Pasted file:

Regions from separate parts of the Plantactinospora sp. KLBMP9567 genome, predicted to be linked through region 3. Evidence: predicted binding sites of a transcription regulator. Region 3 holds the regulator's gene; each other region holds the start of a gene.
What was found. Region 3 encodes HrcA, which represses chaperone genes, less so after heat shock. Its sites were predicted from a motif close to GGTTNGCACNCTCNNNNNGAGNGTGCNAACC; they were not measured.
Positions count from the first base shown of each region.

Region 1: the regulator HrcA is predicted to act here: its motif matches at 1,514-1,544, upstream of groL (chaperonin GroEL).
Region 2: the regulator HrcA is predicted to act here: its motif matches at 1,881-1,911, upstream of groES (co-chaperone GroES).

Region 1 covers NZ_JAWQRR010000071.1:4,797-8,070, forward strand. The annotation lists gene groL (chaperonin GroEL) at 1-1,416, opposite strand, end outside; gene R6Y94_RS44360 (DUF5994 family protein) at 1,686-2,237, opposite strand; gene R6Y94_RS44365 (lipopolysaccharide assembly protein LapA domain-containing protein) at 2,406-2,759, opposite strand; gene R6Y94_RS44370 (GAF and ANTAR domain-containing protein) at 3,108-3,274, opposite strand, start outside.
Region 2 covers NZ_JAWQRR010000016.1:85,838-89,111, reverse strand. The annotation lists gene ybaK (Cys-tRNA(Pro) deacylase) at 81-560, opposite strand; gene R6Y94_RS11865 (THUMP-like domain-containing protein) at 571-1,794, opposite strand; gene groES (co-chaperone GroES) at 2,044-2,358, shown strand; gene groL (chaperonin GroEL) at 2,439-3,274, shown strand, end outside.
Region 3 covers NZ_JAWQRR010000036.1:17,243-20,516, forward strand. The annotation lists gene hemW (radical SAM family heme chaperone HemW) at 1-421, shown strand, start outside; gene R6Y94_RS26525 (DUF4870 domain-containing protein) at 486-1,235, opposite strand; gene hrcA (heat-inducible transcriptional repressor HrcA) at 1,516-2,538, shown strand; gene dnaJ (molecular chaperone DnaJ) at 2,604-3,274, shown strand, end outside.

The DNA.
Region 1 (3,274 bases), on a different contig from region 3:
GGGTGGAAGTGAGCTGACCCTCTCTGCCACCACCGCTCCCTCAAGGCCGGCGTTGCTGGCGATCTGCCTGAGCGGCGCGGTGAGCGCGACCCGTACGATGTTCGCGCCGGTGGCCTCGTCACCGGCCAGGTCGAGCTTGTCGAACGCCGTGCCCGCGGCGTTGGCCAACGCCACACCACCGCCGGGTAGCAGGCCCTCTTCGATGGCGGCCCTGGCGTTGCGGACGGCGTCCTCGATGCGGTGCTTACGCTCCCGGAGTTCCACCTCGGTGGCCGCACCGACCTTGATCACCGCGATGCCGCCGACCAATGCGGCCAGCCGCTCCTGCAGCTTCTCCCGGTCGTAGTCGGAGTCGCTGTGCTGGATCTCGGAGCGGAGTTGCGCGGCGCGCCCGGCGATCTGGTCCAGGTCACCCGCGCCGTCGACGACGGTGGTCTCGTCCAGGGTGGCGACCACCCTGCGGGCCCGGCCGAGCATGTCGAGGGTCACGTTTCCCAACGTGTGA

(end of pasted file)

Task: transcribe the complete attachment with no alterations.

Regions from separate parts of the Plantactinospora sp. KLBMP9567 genome, predicted to be linked through region 3. Evidence: predicted binding sites of a transcription regulator. Region 3 holds the regulator's gene; each other region holds the start of a gene.
What was found. Region 3 encodes HrcA, which represses chaperone genes, less so after heat shock. Its sites were predicted from a motif close to GGTTNGCACNCTCNNNNNGAGNGTGCNAACC; they were not measured.
Positions count from the first base shown of each region.

Region 1: the regulator HrcA is predicted to act here: its motif matches at 1,514-1,544, upstream of groL (chaperonin GroEL).
Region 2: the regulator HrcA is predicted to act here: its motif matches at 1,881-1,911, upstream of groES (co-chaperone GroES).

Region 1 covers NZ_JAWQRR010000071.1:4,797-8,070, forward strand. The annotation lists gene groL (chaperonin GroEL) at 1-1,416, opposite strand, end outside; gene R6Y94_RS44360 (DUF5994 family protein) at 1,686-2,237, opposite strand; gene R6Y94_RS44365 (lipopolysaccharide assembly protein LapA domain-containing protein) at 2,406-2,759, opposite strand; gene R6Y94_RS44370 (GAF and ANTAR domain-containing protein) at 3,108-3,274, opposite strand, start outside.
Region 2 covers NZ_JAWQRR010000016.1:85,838-89,111, reverse strand. The annotation lists gene ybaK (Cys-tRNA(Pro) deacylase) at 81-560, opposite strand; gene R6Y94_RS11865 (THUMP-like domain-containing protein) at 571-1,794, opposite strand; gene groES (co-chaperone GroES) at 2,044-2,358, shown strand; gene groL (chaperonin GroEL) at 2,439-3,274, shown strand, end outside.
Region 3 covers NZ_JAWQRR010000036.1:17,243-20,516, forward strand. The annotation lists gene hemW (radical SAM family heme chaperone HemW) at 1-421, shown strand, start outside; gene R6Y94_RS26525 (DUF4870 domain-containing protein) at 486-1,235, opposite strand; gene hrcA (heat-inducible transcriptional repressor HrcA) at 1,516-2,538, shown strand; gene dnaJ (molecular chaperone DnaJ) at 2,604-3,274, shown strand, end outside.

The DNA.
Region 1 (3,274 bases), on a different contig from region 3:
GGGTGGAAGTGAGCTGACCCTCTCTGCCACCACCGCTCCCTCAAGGCCGGCGTTGCTGGCGATCTGCCTGAGCGGCGCGGTGAGCGCGACCCGTACGATGTTCGCGCCGGTGGCCTCGTCACCGGCCAGGTCGAGCTTGTCGAACGCCGTGCCCGCGGCGTTGGCCAACGCCACACCACCGCCGGGTAGCAGGCCCTCTTCGATGGCGGCCCTGGCGTTGCGGACGGCGTCCTCGATGCGGTGCTTACGCTCCCGGAGTTCCACCTCGGTGGCCGCACCGACCTTGATCACCGCGATGCCGCCGACCAATGCGGCCAGCCGCTCCTGCAGCTTCTCCCGGTCGTAGTCGGAGTCGCTGTGCTGGATCTCGGAGCGGAGTTGCGCGGCGCGCCCGGCGATCTGGTCCAGGTCACCCGCGCCGTCGACGACGGTGGTCTCGTCCAGGGTGGCGACCACCCTGCGGGCCCGGCCGAGCATGTCGAGGGTCACGTTTCCCAACGTGTGA